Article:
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  5. "Yo estoy contento con mis za…

"Yo estoy contento con mis zapatos nuevos."

Translation:I am happy with my new shoes.

May 2, 2018



What is the difference between using contento and feliz? It's not clear to me which to use when.


Well contento in english means content meaning "to be satisfied with something " and feliz means happy as in "im glad "......they have the same meaning in spanish.


Oh thank you for clearing my doubt


Duolingo is inconsistent. For "I am happy with my new dress", they only accept "feliz" as correct (either feliz or contento should be accepted), but here they use "contento" for the same concept. My understanding is that feliz conveys more excitement than contento, which we can't determine from the context given.


I hovered over the possible translations for “contento” and it returned ‘happy’ and ‘glad’. To prevent from confusing the use of contento and felíz (though I assume they can be used interchangeably), I decided to use glad in this instance. I was marked wrong…


"Glad" was not accepted here. I wonder why?


This lesson was about a purchase. In English, we don't say "I'm glad with my purchase." We say "I'm happy with my purchase." ~ We use glad to say "I'm glad that this happened.


the same question...


What the diference between contento and feliz?


Not much.. but the word 'feliz' is more elegant than 'contento'.. if u want to say 'happy birthday' u say 'feliz compleaños' not 'contento compleaños'.. but both word can express the emotion and feelings.. like i am happy today 'yo estoy feliz/contenta hoy'


Would it not just be estoy rather than yo estoy? Would that not be equivalent to " I I Am"


You can either use "yo" or omit it for brevity since "estoy" implies "yo".


I translated i am satisfied with my new shoes.


This should be accepted!


Happy is positive. Satisified less so


Why was "I am contented with my new shoes" not correct? Please explain why "contento" in Spanish is not equivalent "to be contented" in English. Thanks.


I used "I am content with my shoes and it was


Still confused about when to use "soy" versus "estoy" . . . Can anyone explain?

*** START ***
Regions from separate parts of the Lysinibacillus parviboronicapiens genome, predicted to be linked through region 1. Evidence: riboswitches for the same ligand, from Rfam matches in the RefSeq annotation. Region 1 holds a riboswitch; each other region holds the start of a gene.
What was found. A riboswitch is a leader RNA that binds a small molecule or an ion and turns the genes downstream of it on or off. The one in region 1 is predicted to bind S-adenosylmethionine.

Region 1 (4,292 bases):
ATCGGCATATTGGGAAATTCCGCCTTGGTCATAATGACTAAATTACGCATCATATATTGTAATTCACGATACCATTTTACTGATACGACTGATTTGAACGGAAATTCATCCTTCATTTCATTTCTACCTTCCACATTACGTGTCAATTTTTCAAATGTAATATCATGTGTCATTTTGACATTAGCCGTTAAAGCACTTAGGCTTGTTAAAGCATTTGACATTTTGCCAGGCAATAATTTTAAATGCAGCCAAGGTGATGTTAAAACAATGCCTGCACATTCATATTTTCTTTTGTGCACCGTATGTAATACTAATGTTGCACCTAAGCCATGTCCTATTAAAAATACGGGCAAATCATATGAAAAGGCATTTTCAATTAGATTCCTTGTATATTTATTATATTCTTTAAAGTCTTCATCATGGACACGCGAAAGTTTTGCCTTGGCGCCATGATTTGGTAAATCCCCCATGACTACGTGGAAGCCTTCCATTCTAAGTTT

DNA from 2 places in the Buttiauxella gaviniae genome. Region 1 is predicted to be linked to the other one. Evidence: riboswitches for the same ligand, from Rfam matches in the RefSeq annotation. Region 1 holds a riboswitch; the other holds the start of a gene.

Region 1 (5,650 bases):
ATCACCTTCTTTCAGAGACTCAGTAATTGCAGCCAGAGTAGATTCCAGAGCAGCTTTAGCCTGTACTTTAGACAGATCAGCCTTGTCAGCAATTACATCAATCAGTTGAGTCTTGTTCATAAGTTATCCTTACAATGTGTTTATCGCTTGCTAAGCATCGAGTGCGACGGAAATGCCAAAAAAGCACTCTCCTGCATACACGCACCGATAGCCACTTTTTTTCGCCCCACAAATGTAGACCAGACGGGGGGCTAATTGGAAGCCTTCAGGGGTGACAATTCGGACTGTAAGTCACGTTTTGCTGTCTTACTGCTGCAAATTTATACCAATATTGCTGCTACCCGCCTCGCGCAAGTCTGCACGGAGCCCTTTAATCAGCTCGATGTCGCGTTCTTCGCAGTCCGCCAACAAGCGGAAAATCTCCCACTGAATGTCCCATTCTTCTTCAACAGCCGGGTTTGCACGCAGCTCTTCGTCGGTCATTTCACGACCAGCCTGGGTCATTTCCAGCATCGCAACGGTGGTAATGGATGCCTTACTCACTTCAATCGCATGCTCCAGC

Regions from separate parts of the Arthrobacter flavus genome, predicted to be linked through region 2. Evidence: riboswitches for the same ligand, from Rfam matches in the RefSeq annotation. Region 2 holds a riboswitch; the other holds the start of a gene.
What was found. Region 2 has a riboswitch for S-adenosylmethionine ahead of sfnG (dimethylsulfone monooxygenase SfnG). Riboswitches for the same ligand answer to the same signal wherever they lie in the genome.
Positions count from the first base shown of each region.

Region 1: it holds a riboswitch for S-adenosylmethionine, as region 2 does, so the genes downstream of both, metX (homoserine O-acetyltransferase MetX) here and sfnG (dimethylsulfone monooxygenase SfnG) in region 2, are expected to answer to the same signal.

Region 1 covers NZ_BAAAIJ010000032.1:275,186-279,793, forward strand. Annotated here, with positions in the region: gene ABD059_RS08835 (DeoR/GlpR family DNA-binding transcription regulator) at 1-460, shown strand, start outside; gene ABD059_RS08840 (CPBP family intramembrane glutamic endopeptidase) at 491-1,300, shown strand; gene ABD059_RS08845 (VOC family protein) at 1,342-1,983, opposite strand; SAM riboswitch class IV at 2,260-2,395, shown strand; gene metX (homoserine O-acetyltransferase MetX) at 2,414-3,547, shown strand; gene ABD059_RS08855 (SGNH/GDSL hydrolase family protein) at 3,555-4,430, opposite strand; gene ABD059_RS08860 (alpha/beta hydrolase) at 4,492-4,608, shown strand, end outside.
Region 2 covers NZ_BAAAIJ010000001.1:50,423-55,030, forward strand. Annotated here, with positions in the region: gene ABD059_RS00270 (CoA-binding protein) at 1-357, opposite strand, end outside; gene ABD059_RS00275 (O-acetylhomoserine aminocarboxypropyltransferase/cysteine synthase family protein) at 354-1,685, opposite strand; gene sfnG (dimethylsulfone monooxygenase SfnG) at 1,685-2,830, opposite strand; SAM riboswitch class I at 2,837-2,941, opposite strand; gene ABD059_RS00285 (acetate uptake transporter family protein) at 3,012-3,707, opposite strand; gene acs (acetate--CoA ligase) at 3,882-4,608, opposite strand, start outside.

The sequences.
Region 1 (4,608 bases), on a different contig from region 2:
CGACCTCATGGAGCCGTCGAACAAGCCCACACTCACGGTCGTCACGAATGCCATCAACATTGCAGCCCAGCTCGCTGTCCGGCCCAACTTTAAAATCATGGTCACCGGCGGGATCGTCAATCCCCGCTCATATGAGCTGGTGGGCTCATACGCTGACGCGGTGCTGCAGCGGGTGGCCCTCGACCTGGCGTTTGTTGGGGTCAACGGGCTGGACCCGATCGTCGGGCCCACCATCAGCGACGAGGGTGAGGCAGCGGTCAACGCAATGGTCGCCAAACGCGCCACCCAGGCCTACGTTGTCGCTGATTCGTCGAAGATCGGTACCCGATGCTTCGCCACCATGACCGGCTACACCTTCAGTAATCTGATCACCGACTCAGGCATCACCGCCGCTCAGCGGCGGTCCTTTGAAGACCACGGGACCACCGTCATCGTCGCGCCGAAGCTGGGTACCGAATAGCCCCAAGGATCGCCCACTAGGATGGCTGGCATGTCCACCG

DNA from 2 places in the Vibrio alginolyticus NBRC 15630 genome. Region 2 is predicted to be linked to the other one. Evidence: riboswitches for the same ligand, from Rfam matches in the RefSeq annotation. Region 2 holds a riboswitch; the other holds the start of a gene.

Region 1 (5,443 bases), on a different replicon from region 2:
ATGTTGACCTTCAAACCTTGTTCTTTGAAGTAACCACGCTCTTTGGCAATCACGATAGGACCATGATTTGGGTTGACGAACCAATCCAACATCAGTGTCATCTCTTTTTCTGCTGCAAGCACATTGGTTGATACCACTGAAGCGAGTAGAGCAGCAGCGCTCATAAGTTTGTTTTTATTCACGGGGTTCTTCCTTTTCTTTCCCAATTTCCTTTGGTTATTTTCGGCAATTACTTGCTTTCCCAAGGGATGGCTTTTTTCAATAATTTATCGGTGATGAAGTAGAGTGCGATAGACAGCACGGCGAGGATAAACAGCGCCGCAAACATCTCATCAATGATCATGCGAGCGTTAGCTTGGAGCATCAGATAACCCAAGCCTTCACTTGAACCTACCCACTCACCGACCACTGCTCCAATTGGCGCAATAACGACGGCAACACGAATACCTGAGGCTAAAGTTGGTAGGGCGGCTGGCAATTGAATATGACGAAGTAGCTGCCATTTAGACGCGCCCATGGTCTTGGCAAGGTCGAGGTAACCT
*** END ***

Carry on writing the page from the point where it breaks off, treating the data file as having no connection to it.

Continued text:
At least as it applies to this sentence estoy is used when describing a mood. In general use soy (ser) for descriptions, occupations, characteristics, time , origin, relations. Use estoy (estar) to describe locations, temporal situations, weather, mood, or result of a process.

To think of the difference between ser and estar in a broader way- I quote from another post. I wish I had written down the contributors name to give proper credit.
" When a Spanish speaker uses ser it is not necessarily a sign that the speaker thinks the property is permanent - but that is is essential - that if it were to change it would become some other thing. Likewise the use of estar does not always imply that the quality is temporary- but merely that it is not a part of the thing's identitity - that it would remain that thing- even if the property were different."

This is probably more of an answer than you were looking for, but to understand that if you are describing the '' essence"of something or someone - well that is the key to ser. (not a native speaker here - only repeating what I have found in the duo discussions)


Fantastic. I love this. Thank you so much for passing on!


When do we use "Yo soy" meaning "I am" I find it very confusing that we use "yo estoy" and "yo soy". Someone please explain


yo soy we use for permenant traits. yo soy un nino.(I AM A BOY) yo estoy is for temporary traits. yo estoy cansado . (I AM TIRED)


"I am" versus "I'm"? Really?


I thought exactly the same!!!


Yep, smae here!


Why can't I use "I am content with my new shoes?" Is there a problem with translating contento to content?


why we should use mis not mi?


'Mi' is singular, 'mi zapatos'; 'mis' is plural, 'mis zapatos'.


Isn't feliz the word for happy


They pronounce the same for "me" and "mis", and i dont even understand the difference


'Mis' is the plural of 'mi', which you need to use with 'zapatos'. You probably can't hear the difference because the 's' of 'mis' and the 'z' of zapatos are run together.


Why not "Yo siento contento..."?


What's the difference bettween I'm and I am? Shouldn't it count as a correct answer either way?


In the spoken (fast) sentence it sounds to me like the speaker adds an "n" between yo and estoy. So rather than "yo estoy" it sounds to me like "yo nestoy".

Am I mishearing? Is this a deliberate manner of speech?

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